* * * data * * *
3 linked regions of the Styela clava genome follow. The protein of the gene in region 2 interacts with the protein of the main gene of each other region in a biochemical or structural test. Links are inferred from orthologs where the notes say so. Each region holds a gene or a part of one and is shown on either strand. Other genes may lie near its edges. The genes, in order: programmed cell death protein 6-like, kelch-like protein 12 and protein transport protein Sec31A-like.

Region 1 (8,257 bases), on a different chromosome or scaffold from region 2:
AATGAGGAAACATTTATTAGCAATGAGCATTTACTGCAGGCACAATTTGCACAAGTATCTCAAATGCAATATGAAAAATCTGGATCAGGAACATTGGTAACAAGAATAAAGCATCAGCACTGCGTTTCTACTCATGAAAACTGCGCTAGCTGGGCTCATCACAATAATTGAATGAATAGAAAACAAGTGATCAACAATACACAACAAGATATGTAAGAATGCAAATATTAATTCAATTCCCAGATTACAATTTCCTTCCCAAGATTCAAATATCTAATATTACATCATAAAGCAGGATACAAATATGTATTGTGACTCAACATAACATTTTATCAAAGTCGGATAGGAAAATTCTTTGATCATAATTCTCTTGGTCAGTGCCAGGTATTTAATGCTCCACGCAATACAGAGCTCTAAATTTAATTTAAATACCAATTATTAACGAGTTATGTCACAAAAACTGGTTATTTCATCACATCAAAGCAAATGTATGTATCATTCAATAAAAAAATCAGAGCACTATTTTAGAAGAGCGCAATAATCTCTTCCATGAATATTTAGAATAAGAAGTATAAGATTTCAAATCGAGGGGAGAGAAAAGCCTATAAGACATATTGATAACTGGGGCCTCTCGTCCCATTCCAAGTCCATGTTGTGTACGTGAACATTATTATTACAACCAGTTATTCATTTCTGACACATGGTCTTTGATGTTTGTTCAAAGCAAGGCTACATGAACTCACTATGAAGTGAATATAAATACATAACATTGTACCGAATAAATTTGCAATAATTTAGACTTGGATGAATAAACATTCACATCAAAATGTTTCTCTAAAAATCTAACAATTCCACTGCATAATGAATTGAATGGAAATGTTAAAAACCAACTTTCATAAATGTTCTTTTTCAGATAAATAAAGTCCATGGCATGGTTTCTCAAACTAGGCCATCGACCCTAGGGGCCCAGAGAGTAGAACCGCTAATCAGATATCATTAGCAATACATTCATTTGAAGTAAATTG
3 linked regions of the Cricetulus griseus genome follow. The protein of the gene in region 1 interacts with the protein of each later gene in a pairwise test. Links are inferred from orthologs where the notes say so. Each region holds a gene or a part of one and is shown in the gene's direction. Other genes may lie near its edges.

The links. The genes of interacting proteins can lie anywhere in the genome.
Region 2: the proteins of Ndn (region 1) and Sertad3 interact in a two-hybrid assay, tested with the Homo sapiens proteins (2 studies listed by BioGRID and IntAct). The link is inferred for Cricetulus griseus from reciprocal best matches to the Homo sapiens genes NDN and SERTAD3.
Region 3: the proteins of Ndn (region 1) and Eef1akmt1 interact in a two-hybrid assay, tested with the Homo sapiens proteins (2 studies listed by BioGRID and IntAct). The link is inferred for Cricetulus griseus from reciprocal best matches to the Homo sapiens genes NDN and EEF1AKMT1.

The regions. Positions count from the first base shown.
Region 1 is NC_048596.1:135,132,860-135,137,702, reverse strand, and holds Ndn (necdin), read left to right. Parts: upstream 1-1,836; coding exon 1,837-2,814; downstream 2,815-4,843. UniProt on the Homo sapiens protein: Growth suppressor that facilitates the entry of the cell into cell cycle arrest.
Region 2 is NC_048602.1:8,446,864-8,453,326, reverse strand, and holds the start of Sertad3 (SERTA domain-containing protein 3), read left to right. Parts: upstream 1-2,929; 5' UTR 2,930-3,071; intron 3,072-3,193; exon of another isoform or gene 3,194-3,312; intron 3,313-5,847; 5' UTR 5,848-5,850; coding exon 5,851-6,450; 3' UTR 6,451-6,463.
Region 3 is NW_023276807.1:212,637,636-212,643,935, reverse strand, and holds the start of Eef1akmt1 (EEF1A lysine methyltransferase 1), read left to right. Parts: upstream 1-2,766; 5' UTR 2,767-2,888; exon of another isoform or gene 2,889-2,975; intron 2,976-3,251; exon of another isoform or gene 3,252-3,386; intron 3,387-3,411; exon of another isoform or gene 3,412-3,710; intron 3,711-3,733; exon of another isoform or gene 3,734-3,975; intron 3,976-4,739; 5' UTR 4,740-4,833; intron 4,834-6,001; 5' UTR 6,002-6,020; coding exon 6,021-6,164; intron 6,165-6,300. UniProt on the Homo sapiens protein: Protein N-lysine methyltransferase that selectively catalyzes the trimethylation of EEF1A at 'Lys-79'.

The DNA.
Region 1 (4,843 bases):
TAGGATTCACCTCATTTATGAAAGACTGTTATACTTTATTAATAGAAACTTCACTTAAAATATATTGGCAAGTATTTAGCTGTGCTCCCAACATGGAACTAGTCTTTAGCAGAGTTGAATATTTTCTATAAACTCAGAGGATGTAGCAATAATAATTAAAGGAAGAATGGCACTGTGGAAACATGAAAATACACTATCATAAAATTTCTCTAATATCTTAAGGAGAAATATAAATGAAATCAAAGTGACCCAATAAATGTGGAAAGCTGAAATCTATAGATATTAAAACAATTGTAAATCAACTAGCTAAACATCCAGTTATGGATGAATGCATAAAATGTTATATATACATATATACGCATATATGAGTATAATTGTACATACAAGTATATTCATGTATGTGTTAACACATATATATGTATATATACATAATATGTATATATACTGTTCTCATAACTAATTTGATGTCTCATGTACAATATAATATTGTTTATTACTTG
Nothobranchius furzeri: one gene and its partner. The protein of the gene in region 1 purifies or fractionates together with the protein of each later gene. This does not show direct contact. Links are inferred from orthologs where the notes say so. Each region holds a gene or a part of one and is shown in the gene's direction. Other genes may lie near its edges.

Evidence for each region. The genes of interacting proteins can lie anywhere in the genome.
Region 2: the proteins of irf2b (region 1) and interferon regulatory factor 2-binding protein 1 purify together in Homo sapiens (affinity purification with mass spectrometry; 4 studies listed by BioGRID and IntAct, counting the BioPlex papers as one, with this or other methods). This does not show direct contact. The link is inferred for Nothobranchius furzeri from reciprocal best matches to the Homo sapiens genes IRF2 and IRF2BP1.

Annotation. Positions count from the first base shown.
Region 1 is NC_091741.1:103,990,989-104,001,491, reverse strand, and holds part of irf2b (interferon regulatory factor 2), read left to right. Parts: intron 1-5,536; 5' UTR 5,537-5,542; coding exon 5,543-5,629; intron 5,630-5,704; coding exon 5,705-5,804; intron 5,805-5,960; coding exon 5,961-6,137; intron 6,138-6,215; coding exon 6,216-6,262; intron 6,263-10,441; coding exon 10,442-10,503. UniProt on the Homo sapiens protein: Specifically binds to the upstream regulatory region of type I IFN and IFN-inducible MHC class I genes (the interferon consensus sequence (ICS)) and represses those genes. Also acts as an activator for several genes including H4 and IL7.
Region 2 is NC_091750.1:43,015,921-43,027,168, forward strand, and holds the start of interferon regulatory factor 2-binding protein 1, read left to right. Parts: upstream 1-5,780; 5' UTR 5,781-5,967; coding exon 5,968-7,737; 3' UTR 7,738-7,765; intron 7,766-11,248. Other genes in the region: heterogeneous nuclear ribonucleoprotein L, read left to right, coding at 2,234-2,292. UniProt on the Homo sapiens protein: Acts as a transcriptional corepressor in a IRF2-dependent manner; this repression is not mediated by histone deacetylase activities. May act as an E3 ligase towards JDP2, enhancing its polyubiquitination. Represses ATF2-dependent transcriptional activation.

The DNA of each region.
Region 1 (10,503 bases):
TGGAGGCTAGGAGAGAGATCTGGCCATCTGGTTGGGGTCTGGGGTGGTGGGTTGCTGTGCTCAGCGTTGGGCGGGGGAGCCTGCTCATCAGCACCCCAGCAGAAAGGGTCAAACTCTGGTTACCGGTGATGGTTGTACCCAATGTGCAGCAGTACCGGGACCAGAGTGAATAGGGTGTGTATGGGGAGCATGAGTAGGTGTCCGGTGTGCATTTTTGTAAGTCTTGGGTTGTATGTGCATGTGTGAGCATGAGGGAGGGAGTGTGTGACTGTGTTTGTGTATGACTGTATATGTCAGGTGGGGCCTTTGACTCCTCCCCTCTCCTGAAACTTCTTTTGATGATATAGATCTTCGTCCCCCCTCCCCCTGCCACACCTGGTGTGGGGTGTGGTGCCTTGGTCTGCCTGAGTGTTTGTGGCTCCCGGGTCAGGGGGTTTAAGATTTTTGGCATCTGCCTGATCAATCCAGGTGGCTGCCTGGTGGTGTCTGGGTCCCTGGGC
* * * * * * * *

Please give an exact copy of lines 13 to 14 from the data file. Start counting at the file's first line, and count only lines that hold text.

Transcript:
Region 1 (4,843 bases):
TAGGATTCACCTCATTTATGAAAGACTGTTATACTTTATTAATAGAAACTTCACTTAAAATATATTGGCAAGTATTTAGCTGTGCTCCCAACATGGAACTAGTCTTTAGCAGAGTTGAATATTTTCTATAAACTCAGAGGATGTAGCAATAATAATTAAAGGAAGAATGGCACTGTGGAAACATGAAAATACACTATCATAAAATTTCTCTAATATCTTAAGGAGAAATATAAATGAAATCAAAGTGACCCAATAAATGTGGAAAGCTGAAATCTATAGATATTAAAACAATTGTAAATCAACTAGCTAAACATCCAGTTATGGATGAATGCATAAAATGTTATATATACATATATACGCATATATGAGTATAATTGTACATACAAGTATATTCATGTATGTGTTAACACATATATATGTATATATACATAATATGTATATATACTGTTCTCATAACTAATTTGATGTCTCATGTACAATATAATATTGTTTATTACTTG